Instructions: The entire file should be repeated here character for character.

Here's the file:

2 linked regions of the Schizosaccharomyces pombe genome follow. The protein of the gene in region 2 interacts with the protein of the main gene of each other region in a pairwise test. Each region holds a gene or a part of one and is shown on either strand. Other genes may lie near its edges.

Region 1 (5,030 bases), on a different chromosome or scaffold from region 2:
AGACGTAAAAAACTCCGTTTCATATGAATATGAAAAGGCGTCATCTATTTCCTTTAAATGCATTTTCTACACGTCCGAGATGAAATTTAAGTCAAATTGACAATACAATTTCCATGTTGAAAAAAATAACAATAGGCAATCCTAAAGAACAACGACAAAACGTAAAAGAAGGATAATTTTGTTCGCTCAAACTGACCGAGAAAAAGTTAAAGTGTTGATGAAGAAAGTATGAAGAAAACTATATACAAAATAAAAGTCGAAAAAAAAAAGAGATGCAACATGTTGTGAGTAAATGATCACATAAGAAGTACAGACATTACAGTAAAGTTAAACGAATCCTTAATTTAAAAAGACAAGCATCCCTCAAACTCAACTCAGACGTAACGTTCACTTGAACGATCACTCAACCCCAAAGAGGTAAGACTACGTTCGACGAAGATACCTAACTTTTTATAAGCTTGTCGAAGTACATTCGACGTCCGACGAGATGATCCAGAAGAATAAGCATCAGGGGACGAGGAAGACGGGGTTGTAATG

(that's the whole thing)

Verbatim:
2 linked regions of the Schizosaccharomyces pombe genome follow. The protein of the gene in region 2 interacts with the protein of the main gene of each other region in a pairwise test. Each region holds a gene or a part of one and is shown on either strand. Other genes may lie near its edges.

Region 1 (5,030 bases), on a different chromosome or scaffold from region 2:
AGACGTAAAAAACTCCGTTTCATATGAATATGAAAAGGCGTCATCTATTTCCTTTAAATGCATTTTCTACACGTCCGAGATGAAATTTAAGTCAAATTGACAATACAATTTCCATGTTGAAAAAAATAACAATAGGCAATCCTAAAGAACAACGACAAAACGTAAAAGAAGGATAATTTTGTTCGCTCAAACTGACCGAGAAAAAGTTAAAGTGTTGATGAAGAAAGTATGAAGAAAACTATATACAAAATAAAAGTCGAAAAAAAAAAGAGATGCAACATGTTGTGAGTAAATGATCACATAAGAAGTACAGACATTACAGTAAAGTTAAACGAATCCTTAATTTAAAAAGACAAGCATCCCTCAAACTCAACTCAGACGTAACGTTCACTTGAACGATCACTCAACCCCAAAGAGGTAAGACTACGTTCGACGAAGATACCTAACTTTTTATAAGCTTGTCGAAGTACATTCGACGTCCGACGAGATGATCCAGAAGAATAAGCATCAGGGGACGAGGAAGACGGGGTTGTAATG